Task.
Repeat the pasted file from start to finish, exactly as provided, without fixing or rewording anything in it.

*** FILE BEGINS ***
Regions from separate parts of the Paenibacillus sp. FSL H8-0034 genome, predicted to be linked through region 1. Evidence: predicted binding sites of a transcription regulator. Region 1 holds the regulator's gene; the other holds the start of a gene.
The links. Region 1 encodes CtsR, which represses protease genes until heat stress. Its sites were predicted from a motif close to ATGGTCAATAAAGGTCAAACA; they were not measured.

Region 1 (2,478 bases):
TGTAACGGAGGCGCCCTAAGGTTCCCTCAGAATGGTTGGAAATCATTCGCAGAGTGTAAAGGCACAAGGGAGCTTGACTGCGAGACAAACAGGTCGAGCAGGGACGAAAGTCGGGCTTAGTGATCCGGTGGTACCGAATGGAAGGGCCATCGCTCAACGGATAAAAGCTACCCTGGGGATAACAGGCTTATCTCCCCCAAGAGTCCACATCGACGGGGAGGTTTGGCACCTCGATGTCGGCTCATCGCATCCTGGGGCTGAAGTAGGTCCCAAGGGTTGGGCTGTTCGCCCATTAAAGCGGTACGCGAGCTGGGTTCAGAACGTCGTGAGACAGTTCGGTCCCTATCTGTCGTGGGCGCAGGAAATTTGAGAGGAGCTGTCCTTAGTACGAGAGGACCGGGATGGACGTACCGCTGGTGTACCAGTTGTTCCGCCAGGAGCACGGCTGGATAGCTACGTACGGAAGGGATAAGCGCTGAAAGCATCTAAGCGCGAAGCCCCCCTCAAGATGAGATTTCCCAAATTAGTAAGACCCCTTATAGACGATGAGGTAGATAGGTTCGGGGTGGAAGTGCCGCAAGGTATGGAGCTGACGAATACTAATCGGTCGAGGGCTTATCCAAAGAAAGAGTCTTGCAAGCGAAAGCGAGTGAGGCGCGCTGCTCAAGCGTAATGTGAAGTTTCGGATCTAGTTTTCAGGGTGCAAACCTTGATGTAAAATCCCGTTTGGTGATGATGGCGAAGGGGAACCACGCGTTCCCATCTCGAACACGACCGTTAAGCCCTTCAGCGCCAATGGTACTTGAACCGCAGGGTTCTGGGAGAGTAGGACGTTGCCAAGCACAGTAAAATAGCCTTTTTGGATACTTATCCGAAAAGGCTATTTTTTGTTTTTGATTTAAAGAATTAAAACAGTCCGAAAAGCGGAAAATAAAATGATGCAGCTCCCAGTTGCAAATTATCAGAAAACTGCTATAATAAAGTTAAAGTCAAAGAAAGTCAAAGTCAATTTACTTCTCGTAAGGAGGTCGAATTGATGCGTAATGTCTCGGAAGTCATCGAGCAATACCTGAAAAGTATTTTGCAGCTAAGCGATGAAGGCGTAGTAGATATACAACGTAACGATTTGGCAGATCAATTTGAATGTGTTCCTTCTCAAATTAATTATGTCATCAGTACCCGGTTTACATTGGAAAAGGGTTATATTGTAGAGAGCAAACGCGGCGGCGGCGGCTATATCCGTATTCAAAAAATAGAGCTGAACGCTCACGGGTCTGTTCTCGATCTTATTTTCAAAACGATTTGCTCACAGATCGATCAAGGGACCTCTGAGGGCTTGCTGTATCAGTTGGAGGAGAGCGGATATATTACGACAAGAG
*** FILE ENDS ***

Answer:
Regions from separate parts of the Paenibacillus sp. FSL H8-0034 genome, predicted to be linked through region 1. Evidence: predicted binding sites of a transcription regulator. Region 1 holds the regulator's gene; the other holds the start of a gene.
The links. Region 1 encodes CtsR, which represses protease genes until heat stress. Its sites were predicted from a motif close to ATGGTCAATAAAGGTCAAACA; they were not measured.

Region 1 (2,478 bases):
TGTAACGGAGGCGCCCTAAGGTTCCCTCAGAATGGTTGGAAATCATTCGCAGAGTGTAAAGGCACAAGGGAGCTTGACTGCGAGACAAACAGGTCGAGCAGGGACGAAAGTCGGGCTTAGTGATCCGGTGGTACCGAATGGAAGGGCCATCGCTCAACGGATAAAAGCTACCCTGGGGATAACAGGCTTATCTCCCCCAAGAGTCCACATCGACGGGGAGGTTTGGCACCTCGATGTCGGCTCATCGCATCCTGGGGCTGAAGTAGGTCCCAAGGGTTGGGCTGTTCGCCCATTAAAGCGGTACGCGAGCTGGGTTCAGAACGTCGTGAGACAGTTCGGTCCCTATCTGTCGTGGGCGCAGGAAATTTGAGAGGAGCTGTCCTTAGTACGAGAGGACCGGGATGGACGTACCGCTGGTGTACCAGTTGTTCCGCCAGGAGCACGGCTGGATAGCTACGTACGGAAGGGATAAGCGCTGAAAGCATCTAAGCGCGAAGCCCCCCTCAAGATGAGATTTCCCAAATTAGTAAGACCCCTTATAGACGATGAGGTAGATAGGTTCGGGGTGGAAGTGCCGCAAGGTATGGAGCTGACGAATACTAATCGGTCGAGGGCTTATCCAAAGAAAGAGTCTTGCAAGCGAAAGCGAGTGAGGCGCGCTGCTCAAGCGTAATGTGAAGTTTCGGATCTAGTTTTCAGGGTGCAAACCTTGATGTAAAATCCCGTTTGGTGATGATGGCGAAGGGGAACCACGCGTTCCCATCTCGAACACGACCGTTAAGCCCTTCAGCGCCAATGGTACTTGAACCGCAGGGTTCTGGGAGAGTAGGACGTTGCCAAGCACAGTAAAATAGCCTTTTTGGATACTTATCCGAAAAGGCTATTTTTTGTTTTTGATTTAAAGAATTAAAACAGTCCGAAAAGCGGAAAATAAAATGATGCAGCTCCCAGTTGCAAATTATCAGAAAACTGCTATAATAAAGTTAAAGTCAAAGAAAGTCAAAGTCAATTTACTTCTCGTAAGGAGGTCGAATTGATGCGTAATGTCTCGGAAGTCATCGAGCAATACCTGAAAAGTATTTTGCAGCTAAGCGATGAAGGCGTAGTAGATATACAACGTAACGATTTGGCAGATCAATTTGAATGTGTTCCTTCTCAAATTAATTATGTCATCAGTACCCGGTTTACATTGGAAAAGGGTTATATTGTAGAGAGCAAACGCGGCGGCGGCGGCTATATCCGTATTCAAAAAATAGAGCTGAACGCTCACGGGTCTGTTCTCGATCTTATTTTCAAAACGATTTGCTCACAGATCGATCAAGGGACCTCTGAGGGCTTGCTGTATCAGTTGGAGGAGAGCGGATATATTACGACAAGAG